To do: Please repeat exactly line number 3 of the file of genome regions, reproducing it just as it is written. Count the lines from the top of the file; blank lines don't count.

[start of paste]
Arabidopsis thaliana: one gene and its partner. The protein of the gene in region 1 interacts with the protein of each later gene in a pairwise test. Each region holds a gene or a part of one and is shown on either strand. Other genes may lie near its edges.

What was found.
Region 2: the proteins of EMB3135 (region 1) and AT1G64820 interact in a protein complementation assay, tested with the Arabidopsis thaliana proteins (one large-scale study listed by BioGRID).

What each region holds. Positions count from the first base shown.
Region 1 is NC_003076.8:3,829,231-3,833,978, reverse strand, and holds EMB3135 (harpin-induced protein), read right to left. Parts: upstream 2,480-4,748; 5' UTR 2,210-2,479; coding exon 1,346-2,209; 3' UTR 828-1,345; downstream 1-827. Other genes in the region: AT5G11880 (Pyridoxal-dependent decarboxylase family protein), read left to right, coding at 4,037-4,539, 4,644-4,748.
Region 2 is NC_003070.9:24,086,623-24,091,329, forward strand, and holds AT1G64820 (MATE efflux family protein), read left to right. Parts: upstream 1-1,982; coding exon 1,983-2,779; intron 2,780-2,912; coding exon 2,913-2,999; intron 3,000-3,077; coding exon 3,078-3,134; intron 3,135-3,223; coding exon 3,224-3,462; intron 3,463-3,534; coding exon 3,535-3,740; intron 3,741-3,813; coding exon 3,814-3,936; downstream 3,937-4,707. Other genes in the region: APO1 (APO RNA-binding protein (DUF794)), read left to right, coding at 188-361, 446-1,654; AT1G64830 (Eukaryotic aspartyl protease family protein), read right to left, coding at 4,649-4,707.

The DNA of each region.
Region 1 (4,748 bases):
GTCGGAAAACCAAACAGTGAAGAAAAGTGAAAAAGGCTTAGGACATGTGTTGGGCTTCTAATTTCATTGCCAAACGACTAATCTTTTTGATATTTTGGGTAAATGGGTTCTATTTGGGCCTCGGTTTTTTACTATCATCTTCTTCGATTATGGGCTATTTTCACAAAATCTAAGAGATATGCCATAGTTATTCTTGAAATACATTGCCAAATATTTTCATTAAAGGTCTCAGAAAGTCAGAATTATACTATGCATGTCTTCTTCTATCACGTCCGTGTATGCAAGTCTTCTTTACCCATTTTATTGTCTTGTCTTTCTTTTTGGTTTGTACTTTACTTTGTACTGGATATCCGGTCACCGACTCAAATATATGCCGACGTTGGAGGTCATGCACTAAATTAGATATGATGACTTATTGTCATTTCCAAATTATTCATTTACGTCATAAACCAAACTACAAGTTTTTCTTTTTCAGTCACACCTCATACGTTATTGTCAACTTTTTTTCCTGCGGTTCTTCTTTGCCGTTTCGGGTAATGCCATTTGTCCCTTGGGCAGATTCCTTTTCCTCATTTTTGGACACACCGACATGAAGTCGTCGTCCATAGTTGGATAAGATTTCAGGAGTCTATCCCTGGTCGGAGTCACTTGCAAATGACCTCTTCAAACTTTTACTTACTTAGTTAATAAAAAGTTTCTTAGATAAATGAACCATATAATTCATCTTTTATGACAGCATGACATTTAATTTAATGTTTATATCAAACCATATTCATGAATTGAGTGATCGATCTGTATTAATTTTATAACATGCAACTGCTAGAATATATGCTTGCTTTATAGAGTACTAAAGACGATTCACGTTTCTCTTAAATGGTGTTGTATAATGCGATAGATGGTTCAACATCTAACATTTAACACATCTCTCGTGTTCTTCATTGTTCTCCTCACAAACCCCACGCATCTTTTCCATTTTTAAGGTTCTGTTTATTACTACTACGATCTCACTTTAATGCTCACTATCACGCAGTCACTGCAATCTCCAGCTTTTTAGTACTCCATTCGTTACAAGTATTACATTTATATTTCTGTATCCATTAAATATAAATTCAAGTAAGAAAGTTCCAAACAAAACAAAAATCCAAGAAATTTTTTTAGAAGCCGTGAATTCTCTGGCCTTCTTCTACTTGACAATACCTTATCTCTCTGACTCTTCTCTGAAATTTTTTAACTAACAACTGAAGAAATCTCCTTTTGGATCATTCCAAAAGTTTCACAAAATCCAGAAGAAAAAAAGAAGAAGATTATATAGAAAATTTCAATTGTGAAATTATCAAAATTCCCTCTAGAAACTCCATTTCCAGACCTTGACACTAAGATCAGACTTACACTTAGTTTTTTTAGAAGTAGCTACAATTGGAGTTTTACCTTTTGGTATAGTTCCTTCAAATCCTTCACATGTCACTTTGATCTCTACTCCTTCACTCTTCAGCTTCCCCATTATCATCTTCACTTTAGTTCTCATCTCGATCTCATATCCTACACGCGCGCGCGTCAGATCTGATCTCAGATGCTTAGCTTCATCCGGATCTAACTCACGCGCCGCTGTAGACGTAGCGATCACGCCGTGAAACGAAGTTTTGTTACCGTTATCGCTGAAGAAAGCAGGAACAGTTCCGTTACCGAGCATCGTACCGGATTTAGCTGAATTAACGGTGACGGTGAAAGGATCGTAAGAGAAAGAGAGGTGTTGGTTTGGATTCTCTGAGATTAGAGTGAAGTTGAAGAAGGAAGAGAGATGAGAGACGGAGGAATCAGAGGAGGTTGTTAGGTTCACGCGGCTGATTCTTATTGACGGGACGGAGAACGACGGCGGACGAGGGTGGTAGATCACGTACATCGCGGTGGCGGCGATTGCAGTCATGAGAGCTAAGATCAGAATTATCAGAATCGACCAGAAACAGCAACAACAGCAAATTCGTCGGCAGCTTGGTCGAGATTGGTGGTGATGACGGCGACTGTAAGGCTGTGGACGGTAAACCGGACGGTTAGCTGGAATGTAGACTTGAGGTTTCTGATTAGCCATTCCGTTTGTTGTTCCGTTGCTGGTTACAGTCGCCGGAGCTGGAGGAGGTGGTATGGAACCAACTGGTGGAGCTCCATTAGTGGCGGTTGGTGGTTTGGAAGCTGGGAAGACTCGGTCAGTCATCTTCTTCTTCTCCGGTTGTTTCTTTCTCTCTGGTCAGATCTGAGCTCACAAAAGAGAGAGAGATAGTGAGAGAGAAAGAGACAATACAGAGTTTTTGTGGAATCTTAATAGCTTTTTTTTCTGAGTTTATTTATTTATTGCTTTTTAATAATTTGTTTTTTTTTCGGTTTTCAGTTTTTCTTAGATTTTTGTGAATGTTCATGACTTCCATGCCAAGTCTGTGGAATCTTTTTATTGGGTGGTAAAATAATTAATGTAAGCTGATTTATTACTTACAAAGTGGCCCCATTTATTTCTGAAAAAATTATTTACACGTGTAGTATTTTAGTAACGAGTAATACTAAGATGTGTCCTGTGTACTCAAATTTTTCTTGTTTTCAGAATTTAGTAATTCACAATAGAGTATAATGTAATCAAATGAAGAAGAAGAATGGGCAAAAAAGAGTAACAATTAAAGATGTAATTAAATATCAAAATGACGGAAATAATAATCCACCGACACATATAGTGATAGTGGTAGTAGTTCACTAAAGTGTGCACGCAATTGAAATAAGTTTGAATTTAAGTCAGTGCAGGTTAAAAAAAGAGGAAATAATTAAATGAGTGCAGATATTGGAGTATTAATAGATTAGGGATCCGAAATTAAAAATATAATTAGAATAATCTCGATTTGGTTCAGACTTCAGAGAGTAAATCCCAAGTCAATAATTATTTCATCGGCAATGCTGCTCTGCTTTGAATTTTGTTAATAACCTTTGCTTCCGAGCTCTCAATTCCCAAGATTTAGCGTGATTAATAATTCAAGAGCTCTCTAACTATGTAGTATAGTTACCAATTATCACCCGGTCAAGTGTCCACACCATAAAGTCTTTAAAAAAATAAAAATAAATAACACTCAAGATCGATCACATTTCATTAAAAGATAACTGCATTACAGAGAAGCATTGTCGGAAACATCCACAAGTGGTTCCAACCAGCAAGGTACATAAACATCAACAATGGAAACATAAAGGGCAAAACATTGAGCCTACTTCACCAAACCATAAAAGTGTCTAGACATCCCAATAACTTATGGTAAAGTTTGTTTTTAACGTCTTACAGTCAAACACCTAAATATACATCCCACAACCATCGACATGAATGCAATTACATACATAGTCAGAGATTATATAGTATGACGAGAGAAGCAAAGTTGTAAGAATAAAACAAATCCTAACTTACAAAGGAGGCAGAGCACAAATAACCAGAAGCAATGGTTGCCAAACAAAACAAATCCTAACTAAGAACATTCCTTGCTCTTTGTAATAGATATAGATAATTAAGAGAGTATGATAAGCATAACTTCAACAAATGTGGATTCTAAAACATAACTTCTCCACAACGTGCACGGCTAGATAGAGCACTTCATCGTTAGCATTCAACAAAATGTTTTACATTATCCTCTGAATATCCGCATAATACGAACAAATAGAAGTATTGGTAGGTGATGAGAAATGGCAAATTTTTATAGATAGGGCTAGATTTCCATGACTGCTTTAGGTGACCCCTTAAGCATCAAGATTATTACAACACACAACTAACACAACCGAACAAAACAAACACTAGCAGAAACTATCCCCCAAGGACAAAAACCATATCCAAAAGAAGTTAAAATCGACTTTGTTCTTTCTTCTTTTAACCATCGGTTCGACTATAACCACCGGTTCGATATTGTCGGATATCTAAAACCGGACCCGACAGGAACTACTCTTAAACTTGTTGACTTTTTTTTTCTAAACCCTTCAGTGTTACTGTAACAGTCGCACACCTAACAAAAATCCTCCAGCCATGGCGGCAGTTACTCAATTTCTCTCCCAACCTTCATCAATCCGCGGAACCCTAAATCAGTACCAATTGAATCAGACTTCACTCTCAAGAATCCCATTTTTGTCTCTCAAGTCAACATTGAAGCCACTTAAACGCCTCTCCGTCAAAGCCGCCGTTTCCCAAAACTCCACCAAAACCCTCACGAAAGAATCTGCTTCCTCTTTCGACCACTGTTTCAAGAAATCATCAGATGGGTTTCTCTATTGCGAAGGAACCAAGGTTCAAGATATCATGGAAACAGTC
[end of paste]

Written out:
Region 2: the proteins of EMB3135 (region 1) and AT1G64820 interact in a protein complementation assay, tested with the Arabidopsis thaliana proteins (one large-scale study listed by BioGRID).